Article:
The deadly attack on police during a peaceful Black Lives Matter protest in Dallas last week rocked the country — especially coming on the heels of two separate police-involved deaths of two black men, Alton Sterling and Philando Castile. People turned to social media to voice grief and anger after what was a violent week in the United States — but one group tried to hijack the online discourse and change the conversation entirely.
Anti-abortion activists crashed the #BlackLivesMatter hashtag, replacing it with their own: #UnbornLivesMatter.
At least one anti-abortion group managed to sneak their message into the conversation without the help of the hashtag:
As Salon reported on Monday, the #UnbornLivesMatter hashtag isn't new, but it surged as part of a coordinated effort. "The phrase 'unborn lives matter' has been around for a few years," Miranda Blue, a researcher with People for the American Way, told Salon. "Since the beginning of the Black Lives Matter movement, parts of the anti-choice movement have attempted to co-opt it to promote their own agenda, and they often do so in a way that is completely dismissive of BLM's concerns."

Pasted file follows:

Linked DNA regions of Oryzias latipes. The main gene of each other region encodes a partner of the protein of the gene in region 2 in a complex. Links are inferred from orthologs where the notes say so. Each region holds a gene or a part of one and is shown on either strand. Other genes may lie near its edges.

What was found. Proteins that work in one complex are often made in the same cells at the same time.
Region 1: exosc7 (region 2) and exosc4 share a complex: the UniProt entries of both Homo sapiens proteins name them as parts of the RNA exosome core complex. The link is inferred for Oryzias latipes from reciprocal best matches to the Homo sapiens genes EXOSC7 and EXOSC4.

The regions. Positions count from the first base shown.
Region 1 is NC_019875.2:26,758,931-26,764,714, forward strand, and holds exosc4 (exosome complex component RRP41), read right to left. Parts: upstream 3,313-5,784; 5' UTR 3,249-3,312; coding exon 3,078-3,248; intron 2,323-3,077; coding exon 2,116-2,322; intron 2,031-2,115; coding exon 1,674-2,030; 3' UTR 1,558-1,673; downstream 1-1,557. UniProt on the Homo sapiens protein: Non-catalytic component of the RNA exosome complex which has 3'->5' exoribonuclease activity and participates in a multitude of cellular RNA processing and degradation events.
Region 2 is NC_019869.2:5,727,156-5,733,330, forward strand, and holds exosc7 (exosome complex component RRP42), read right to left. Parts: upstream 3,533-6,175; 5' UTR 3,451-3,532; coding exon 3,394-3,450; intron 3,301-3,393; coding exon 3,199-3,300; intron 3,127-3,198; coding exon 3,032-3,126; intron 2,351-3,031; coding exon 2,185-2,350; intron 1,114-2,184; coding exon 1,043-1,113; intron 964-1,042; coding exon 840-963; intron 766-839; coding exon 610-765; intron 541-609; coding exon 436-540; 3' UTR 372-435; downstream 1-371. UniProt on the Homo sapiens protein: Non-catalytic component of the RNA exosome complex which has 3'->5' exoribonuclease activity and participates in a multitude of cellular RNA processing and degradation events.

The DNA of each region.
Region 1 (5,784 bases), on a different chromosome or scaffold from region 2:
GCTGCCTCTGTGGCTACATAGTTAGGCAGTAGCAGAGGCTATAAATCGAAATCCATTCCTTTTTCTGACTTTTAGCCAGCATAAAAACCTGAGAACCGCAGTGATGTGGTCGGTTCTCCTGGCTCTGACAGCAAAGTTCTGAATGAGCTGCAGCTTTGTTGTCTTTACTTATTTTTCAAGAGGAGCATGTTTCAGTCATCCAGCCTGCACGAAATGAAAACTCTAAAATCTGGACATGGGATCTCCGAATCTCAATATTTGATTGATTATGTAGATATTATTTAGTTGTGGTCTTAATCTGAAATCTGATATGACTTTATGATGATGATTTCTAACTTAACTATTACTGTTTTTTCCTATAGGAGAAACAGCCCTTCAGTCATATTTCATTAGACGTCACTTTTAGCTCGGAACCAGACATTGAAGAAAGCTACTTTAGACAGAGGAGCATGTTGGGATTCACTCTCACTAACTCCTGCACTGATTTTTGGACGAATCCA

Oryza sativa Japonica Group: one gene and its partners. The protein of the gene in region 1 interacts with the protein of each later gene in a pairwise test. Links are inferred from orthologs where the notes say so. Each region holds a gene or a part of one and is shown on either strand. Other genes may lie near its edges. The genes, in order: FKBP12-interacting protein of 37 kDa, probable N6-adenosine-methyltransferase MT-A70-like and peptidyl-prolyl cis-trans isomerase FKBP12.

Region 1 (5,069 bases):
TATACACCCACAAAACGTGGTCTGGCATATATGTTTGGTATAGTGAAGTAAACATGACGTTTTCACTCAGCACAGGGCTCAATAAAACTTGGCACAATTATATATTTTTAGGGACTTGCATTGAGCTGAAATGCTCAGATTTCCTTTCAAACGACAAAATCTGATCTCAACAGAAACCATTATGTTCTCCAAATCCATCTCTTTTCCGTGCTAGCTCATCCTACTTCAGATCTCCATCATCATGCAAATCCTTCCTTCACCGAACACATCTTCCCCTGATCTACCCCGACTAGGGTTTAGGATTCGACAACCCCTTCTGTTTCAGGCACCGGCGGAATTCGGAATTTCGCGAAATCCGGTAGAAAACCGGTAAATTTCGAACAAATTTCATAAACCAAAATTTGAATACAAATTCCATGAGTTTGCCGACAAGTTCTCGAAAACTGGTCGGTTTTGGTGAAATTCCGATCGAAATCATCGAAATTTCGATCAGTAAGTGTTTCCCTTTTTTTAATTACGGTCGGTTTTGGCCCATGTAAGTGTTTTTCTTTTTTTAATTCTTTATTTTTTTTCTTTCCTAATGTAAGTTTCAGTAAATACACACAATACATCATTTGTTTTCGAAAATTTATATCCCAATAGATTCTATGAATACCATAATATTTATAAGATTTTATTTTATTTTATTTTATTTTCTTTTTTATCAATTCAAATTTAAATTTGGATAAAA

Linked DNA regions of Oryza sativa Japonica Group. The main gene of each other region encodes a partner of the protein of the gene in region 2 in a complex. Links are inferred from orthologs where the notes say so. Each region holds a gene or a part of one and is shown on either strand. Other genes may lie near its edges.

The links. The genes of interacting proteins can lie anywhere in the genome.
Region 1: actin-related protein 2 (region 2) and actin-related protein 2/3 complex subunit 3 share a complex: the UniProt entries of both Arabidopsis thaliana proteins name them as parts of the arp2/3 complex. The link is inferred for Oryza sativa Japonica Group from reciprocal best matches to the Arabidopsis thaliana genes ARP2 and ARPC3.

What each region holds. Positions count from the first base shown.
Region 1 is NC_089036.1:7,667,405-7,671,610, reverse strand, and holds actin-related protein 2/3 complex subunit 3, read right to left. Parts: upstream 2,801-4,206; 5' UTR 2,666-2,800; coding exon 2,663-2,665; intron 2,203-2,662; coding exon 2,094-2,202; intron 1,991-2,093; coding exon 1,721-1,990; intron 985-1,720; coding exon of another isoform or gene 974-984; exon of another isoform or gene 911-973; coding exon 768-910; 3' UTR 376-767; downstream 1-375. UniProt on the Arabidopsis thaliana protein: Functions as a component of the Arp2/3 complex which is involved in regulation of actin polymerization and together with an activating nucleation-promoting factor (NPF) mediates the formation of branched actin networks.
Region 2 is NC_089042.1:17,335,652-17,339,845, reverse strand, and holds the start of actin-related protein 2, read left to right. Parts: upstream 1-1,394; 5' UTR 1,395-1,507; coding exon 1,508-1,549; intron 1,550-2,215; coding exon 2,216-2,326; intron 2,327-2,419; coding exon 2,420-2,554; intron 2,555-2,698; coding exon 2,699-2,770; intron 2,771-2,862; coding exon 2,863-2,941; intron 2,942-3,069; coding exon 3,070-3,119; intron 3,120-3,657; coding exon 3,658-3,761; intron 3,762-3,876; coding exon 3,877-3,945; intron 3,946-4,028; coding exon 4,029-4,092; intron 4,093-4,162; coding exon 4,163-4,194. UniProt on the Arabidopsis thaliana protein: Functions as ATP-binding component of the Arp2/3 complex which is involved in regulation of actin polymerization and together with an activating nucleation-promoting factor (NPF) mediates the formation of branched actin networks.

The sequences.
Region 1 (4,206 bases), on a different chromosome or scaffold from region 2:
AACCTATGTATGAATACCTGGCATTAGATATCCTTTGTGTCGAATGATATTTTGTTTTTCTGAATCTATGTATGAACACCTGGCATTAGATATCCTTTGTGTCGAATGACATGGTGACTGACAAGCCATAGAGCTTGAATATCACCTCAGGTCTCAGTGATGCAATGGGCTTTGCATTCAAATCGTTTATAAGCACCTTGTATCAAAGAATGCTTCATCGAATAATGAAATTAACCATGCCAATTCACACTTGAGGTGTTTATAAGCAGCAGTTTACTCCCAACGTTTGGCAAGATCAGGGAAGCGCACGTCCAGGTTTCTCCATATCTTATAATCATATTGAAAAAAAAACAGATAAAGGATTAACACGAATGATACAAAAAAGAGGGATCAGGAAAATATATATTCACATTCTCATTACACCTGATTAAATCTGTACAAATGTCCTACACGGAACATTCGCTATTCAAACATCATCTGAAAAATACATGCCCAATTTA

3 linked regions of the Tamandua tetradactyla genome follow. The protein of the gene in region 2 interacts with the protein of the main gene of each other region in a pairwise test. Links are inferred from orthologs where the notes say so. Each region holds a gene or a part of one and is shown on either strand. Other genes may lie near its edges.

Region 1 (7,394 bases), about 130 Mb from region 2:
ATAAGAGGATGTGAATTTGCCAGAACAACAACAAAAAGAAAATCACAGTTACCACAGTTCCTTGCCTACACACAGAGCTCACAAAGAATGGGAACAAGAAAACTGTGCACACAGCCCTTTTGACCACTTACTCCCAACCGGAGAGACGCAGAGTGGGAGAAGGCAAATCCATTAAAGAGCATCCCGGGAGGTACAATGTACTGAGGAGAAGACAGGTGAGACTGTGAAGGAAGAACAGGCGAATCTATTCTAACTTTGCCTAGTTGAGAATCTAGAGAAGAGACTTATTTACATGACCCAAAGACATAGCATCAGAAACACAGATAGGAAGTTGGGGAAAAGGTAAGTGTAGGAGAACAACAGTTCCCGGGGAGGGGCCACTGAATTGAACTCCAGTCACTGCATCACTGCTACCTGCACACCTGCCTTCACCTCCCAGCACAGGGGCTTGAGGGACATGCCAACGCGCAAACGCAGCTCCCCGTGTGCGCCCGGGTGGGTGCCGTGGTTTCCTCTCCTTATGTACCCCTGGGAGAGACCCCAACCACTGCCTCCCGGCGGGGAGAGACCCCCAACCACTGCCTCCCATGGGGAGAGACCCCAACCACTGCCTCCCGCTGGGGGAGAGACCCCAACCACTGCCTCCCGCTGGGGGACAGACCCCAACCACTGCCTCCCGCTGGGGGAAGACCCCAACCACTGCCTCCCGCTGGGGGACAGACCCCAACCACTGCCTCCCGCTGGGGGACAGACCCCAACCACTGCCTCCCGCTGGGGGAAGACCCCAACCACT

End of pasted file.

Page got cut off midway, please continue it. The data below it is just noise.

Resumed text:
Similarly, in December, Missouri legislators introduced the "All Lives Matter Act," which proposed, among other things, the legal redefinition of a fertilized egg as a person.
The phrase "unborn lives matter," Blue explained to Salon, "echoes the implication in the phrase 'all lives matter' that the BLM movement's concerns aren't legitimate."
The strategy of anti-abortion advocates claiming that abortion is a kind of racist institution is also not new. In 2010, anti-abortion groups sponsored billboards that said, "Black children are an endangered species," the New York Times reported at the time. The billboards suggested that abortion providers specifically target black Americans.
But, as Planned Parenthood's Alencia Johnson told Salon, efforts like this, and the attempt to hijack the #BlackLivesMatter hashtag, only distract from the grievances lodged by the black community itself.
"To appropriate the Black Lives Matter movement in the midst of the brutal tragedies too many in the black community face from state violence is repulsive," Johnson said.